day by A. M. Gray, superintendent of
that department of the city school
system.
Classes will be held from 7:15 to
9:15 on Monday, Wednesday and
Thursday evenings. Sessions will be
held at Lincoln high school. Jeffer
son high school, Benson Polytechnic
school, High School of Commerce.
Girls' Polytechnic school and Ladd
school.
At the high schools the regular
course will be given and such other
work as may be asked for a sufficient
number, Mr. Gray announced. In ad
dition at the Jefferson high school
there will be courses in printin
manual training, mechanical drawing
and a course in commercial branches.
The high'school of commerce will also
have a commercial "course. The Ben
son Polytechnic and the Girls' Poly
1 1:.. 1 1 1 1 1 si;jiuvja 111 iiac -11 11 iij
V. . 1 . . ...ill V .l.lntl.i .
uuue aim uuuitsiic spicule i:uuiaca.
English to foreigners and Ameri
canization or preparation for citizen
ship will be given at the Ladd school
and the Jefferson high school.
JEWISH NEW YEAR IS BEGUN
BY .SUNDOWN SERVICES.
Many Business Place? Close; Homes
Are Scenes of Feasting and
Family Reunions.
With deeply significant religious
ceremonies the . festival of Kosh
Hashana, or Jewish New Year, was
ushered in at sundown Wednesday
night, and continued throughout yes
terday observed by both reformed
and orthodox congregations.
Temple Beth Israel and ail Jewish
congregations began their evening
services shortly after sunset last
night, with appropriate messages by
the rabbis and with special choral
numbers. Rosh Hashana is the sea
son for the putting aside of all envy
and malice toward fellowmen.
Morning services were held yester
day in all temples, and the festival
came to Its close at sundown last
night as far as the reformed Jewish
congregations are concerned. As for
the orthodox follbwers of the faith,
today is an integral portion of the
Jewish New Year and will also be
observed.
Many stores and shops and other
business places were closed Wednes
day at the hour of sunset. They re
opened last evening at sunset.
EASTERN DOB WINS THULS
PITTSBCRGER ENTRY
IN STAKE EVENT.
FIRST
Running of Programme at Mount
Vernon, Wash.; Brings-Out Sen
sational Work by Canines.
MOUNT VERNON. Wash.. Sept. 25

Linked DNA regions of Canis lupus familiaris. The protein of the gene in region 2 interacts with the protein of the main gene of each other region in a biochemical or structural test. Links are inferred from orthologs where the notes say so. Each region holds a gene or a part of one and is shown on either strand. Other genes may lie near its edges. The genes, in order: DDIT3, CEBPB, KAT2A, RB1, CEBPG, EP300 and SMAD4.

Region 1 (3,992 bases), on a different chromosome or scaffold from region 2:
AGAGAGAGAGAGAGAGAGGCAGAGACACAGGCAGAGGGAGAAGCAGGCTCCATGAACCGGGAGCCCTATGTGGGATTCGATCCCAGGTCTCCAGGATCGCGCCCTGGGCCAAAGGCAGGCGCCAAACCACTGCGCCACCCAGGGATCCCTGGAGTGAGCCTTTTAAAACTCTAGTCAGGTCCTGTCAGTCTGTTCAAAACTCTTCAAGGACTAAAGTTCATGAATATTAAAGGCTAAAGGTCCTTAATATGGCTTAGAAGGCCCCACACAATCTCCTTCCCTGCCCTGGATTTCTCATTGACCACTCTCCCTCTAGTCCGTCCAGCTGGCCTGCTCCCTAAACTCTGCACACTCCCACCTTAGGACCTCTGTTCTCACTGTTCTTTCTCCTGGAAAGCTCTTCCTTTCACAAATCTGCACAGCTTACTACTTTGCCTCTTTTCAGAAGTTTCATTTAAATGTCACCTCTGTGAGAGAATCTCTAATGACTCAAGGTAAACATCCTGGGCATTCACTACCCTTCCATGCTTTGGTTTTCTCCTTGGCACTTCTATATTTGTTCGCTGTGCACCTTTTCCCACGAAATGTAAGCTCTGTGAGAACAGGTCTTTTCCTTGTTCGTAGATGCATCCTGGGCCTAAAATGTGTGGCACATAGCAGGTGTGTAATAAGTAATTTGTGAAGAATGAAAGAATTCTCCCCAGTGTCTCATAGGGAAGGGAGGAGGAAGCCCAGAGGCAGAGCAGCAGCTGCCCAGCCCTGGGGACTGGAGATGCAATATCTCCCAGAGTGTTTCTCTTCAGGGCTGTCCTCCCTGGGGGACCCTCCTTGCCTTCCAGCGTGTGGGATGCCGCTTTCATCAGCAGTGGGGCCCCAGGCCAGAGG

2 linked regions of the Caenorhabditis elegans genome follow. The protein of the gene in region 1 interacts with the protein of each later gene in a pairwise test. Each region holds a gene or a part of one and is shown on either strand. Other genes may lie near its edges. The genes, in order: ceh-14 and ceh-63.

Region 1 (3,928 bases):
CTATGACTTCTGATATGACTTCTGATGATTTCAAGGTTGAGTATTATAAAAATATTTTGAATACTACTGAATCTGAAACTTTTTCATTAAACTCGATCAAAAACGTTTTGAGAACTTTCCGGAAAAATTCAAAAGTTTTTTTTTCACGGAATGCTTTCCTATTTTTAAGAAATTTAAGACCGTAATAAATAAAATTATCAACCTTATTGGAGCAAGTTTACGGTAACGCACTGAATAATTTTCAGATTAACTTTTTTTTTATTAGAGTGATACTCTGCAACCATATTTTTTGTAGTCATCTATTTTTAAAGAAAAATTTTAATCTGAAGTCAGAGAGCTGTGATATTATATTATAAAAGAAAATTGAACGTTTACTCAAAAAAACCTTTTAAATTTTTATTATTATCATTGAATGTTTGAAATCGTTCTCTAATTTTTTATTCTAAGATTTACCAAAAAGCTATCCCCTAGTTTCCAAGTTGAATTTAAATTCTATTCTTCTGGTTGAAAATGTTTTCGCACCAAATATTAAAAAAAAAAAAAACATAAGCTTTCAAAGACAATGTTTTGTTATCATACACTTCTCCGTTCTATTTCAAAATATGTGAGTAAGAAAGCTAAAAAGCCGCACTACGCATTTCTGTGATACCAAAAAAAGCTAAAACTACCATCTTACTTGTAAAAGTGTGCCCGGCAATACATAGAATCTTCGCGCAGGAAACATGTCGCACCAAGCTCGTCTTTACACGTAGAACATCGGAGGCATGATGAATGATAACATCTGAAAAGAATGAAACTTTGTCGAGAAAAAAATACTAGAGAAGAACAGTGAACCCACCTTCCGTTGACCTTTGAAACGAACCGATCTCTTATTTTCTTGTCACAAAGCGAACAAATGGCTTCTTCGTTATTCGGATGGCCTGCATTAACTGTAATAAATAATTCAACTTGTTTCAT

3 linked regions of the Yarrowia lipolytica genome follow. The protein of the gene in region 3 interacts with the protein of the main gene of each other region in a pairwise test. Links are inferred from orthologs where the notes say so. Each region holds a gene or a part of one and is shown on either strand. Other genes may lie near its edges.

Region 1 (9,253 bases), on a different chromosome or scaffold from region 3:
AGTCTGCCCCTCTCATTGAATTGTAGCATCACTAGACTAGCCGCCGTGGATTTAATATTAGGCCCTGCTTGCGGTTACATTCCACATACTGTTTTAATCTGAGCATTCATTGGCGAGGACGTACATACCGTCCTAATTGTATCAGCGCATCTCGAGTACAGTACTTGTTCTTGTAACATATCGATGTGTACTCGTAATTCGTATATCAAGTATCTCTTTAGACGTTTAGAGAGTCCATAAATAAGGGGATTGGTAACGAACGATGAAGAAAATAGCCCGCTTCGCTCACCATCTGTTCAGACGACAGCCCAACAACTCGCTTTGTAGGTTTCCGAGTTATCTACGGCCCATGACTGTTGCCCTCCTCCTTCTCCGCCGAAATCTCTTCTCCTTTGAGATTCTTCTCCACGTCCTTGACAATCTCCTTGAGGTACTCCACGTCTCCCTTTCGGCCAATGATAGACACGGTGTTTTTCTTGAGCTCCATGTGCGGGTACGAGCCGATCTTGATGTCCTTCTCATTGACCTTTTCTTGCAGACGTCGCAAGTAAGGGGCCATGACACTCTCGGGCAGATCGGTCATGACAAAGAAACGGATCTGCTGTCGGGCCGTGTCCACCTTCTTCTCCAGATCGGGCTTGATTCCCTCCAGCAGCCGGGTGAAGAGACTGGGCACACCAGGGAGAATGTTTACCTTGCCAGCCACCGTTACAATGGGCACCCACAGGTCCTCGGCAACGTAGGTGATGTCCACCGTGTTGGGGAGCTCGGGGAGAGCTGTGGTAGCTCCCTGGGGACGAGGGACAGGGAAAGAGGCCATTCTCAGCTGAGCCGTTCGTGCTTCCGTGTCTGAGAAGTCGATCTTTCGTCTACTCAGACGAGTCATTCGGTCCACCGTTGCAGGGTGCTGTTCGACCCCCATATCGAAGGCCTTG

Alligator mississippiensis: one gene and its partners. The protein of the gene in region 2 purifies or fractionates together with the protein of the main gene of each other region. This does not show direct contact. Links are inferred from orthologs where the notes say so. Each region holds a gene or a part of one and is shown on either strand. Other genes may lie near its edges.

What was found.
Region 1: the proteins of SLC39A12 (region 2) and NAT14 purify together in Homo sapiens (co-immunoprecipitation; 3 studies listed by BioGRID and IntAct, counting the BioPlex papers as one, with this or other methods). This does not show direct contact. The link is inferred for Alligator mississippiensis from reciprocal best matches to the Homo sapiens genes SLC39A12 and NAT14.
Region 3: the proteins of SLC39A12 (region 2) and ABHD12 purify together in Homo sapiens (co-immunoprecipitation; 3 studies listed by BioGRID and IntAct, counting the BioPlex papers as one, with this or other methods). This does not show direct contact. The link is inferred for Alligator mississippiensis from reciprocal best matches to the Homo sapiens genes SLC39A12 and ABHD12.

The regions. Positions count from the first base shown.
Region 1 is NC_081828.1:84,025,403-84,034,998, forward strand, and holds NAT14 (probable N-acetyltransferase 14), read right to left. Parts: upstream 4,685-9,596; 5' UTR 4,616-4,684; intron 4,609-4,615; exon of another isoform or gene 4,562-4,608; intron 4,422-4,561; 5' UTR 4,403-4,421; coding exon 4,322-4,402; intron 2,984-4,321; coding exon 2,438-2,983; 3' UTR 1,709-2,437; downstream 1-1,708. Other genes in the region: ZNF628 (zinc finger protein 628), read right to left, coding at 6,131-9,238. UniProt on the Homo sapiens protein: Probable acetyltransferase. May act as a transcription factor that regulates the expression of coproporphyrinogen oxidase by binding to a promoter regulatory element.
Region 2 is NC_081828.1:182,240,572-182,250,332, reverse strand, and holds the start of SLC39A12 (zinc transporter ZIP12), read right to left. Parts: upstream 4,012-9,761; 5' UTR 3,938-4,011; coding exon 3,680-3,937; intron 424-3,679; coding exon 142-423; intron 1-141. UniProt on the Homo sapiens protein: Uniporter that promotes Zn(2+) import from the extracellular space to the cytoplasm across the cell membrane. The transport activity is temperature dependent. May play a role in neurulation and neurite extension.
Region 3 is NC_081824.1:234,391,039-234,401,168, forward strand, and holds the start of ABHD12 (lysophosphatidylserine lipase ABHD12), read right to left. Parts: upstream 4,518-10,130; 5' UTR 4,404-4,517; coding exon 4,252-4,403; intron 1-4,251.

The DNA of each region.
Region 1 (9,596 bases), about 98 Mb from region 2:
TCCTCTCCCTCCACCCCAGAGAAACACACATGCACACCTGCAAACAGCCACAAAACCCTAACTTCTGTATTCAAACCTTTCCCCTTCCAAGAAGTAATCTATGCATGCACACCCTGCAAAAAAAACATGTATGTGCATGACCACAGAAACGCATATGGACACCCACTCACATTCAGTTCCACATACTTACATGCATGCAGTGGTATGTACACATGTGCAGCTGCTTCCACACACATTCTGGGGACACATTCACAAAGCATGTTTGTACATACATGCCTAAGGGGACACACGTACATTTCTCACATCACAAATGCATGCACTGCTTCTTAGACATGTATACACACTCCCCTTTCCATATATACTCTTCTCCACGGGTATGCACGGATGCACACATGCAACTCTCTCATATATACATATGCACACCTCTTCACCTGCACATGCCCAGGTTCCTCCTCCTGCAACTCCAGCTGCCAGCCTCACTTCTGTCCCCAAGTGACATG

(Special.) The all-American stake
of the Washington Field Trial club
was finished here yesterday with the
following results:
First, White Sox, owned by O. S.
Ppeer. St. Mary's, Pa., and handled by
Ed. D. Garr, La Grange. Ky.: second.
Great Island Ringing Bells, owned by
William Ziegler, Jr.. of New York
City, and handled by Joe Crane of
Noroton, Conn.; third. Mohawk White-
stone s Betsy, owned and handled by
Hugh ilclilroy of Spokane, Wash.;
fourth, TJnoepeck, owned by Phillip
Esslg of Atlanta, Ga., and handled by
Ed. D. Garr of La Grange, Ky.
The first series race of the win
ning dog was the most sensational
ever seen on the coast. Thirty dogs
started in the stake. Mrs. W. G.
Wilkes' dog Lucky Kid did not make
the second series.
Ed. D. Garr. the famous Kentucky
handler, was completely exonerated
of the charges preferred against Mm
before this club.
The ail-American Field Trials club
party will leave today for the
British Columbia trials and the grand
final of this circuit, the international
champion stake. The meet here was
the mcst successful in the history of
the club.
SPORTSMEN MCST APOLOGIZE
McGrew and Garr Barred Prom
Mount Vernon Field Trials.
MOUNT VERNON. Wash., Sept. 25.
(Special.) After leaving Lebanon.
Or., in the midst of the California and
Oregon field trials last week saying
that they were going east, Louis Me
Grew, Pittsburg, and Ed D. Garr. La
Grange, Ky., came to Mount Vernon,
but were refused permission to enter
their dogs In the trials of the Wash